It has been predicted that geometrically similar animals would swim at the same speed with stroke frequency scaling with mass(-1/3). In the present study, morphological and behavioural data obtained from free-ranging penguins (seven species) were compared. Morphological measurements support the geometrical similarity. However, cruising speeds of 1.8-2.3 m s(-1) were significantly related to mass(0.08) and stroke frequencies were proportional to mass(-0.29). These scaling relationships do not agree with the previous predictions for geometrically similar animals. We propose a theoretical model, considering metabolic cost, work against mechanical forces (drag and buoyancy), pitch angle and dive depth. This new model predicts that: (i) the optimal swim speed, which minimizes the energy cost of transport, is proportional to (basal metabolic rate/drag)(1/3) independent of buoyancy, pitch angle and dive depth; (ii) the optimal speed is related to mass(0.05); and (iii) stroke frequency is proportional to mass(-0.28). The observed scaling relationships of penguins support these predictions, which suggest that breath-hold divers swam optimally to minimize the cost of transport, including mechanical and metabolic energy during dive.

Spragg, RG, Ponganis PJ, Marsh JJ, Rau GA, Bernhard W.  2004.  Surfactant from diving aquatic mammals. Journal of Applied Physiology. 96:1626-1632.   10.1152/japplphysiol.00898.2003   AbstractWebsite

Diving mammals that descend to depths of 50 - 70 m or greater fully collapse the gas exchanging portions of their lungs and then reexpand these areas with ascent. To investigate whether these animals may have evolved a uniquely developed surfactant system to facilitate repetitive alveolar collapse and expansion, we have analyzed surfactant in bronchoalveolar lavage fluid (BAL) obtained from nine pinnipeds and from pigs and humans. In contrast to BAL from terrestrial mammals, BAL from pinnipeds has a higher concentration of phospholipid and relatively more fluidic phosphatidylcholine molecular species, perhaps to facilitate rapid spreading during alveolar reexpansion. Normalized concentrations of hydrophobic surfactant proteins B and C were not significantly different among pinnipeds and terrestrial mammals by immunologic assay, but separation of proteins by gel electrophoresis indicated a greater content of surfactant protein B in elephant seal surfactant than in human surfactant. Remarkably, surfactant from the deepest diving pinnipeds produced moderately elevated in vitro minimum surface tension measurements, a finding not explained by the presence of protein or neutral lipid inhibitors. Further study of the composition and function of pinniped surfactants may contribute to the design of optimized therapeutic surfactants.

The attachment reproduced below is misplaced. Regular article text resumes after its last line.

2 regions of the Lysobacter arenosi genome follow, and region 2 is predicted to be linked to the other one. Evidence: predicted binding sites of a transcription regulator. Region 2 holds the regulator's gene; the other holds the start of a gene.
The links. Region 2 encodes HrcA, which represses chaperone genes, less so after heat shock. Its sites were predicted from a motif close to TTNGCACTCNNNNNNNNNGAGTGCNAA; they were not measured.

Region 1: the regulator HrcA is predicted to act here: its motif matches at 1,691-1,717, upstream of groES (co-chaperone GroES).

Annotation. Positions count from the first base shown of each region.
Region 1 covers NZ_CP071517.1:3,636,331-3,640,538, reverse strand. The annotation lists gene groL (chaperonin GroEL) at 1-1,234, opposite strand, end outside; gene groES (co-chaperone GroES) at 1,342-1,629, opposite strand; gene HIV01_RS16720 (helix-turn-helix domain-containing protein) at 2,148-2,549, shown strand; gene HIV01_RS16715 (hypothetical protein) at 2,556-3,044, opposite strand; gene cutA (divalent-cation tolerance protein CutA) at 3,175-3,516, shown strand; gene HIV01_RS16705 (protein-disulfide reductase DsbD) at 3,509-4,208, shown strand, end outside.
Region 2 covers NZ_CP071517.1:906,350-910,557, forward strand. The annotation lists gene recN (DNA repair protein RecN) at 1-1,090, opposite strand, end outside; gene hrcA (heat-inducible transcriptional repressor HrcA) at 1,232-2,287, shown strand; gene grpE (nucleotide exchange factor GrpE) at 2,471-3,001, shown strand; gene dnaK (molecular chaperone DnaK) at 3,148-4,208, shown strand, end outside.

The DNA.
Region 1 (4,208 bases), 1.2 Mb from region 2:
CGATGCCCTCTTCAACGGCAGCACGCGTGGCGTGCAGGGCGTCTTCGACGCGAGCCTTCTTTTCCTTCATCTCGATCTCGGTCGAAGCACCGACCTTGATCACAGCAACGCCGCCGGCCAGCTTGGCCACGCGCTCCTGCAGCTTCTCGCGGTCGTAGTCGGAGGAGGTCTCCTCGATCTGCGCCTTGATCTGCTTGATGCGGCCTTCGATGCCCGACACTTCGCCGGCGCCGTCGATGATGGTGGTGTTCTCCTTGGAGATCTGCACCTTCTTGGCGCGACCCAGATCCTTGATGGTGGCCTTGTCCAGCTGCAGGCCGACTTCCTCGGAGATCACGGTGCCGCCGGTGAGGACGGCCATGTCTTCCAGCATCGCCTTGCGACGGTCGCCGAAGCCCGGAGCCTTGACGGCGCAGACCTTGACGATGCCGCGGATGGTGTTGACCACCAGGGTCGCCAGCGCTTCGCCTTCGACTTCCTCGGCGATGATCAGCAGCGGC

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Van Dam, RP, Ponganis PJ, Ponganis KV, Levenson DH, Marshall G.  2002.  Stroke frequencies of emperor penguins diving under sea ice. Journal of Experimental Biology. 205:3769-3774. AbstractWebsite

During diving, intermittent swim stroke patterns, ranging from burst/coast locomotion to prolonged gliding, represent potential energy conservation mechanisms that could extend the duration of aerobic metabolism and, hence, increase the aerobic dive limit (ADL, dive duration associated with onset of lactate accumulation). A 5.6 min ADL for emperor penguins had been previously determined with lactate measurements after dives of <50 m depth. In order to assess locomotory patterns during such dives, longitudinal acceleration was measured with an attached accelerometer in 44 dives of seven adult birds diving from an isolated dive hole in the sea ice of McMurdo Sound, Antarctica. Detection of wing strokes in processed accelerometer data was verified in selected birds with analysis of simultaneous Crittercam underwater video footage. Mean dive duration of birds equipped with the accelerometer and a time-depth recorder (TDR) was 5.7+/-2.2 min; 48% of these dives were greater than the measured 5.6 min ADL (ADL(M)). Highest stroke frequencies (0.92+/-0.31Hz, N=981) occurred during the initial descent to 12 m depth. Swimming effort was reduced to a mean stroke frequency <0.70 Hz during other phases of the dive (while traveling below 12 m depth, during foraging ascents/descents to and from the sub-ice surface, and during final ascents to exit). The longest stroke interval (8.6 s) occurred during a feeding excursion to the undersurface of the ice. In dives >ADL(M), mean stroke frequency during travel segments was significantly less than that in dives 10 s) periods of prolonged gliding during these shallow (<60 m) foraging dives. However, a stroke/glide pattern was evident with more than 50% of strokes associated with a stroke interval >1.6 s, and with lower stroke frequency associated with increased dive duration.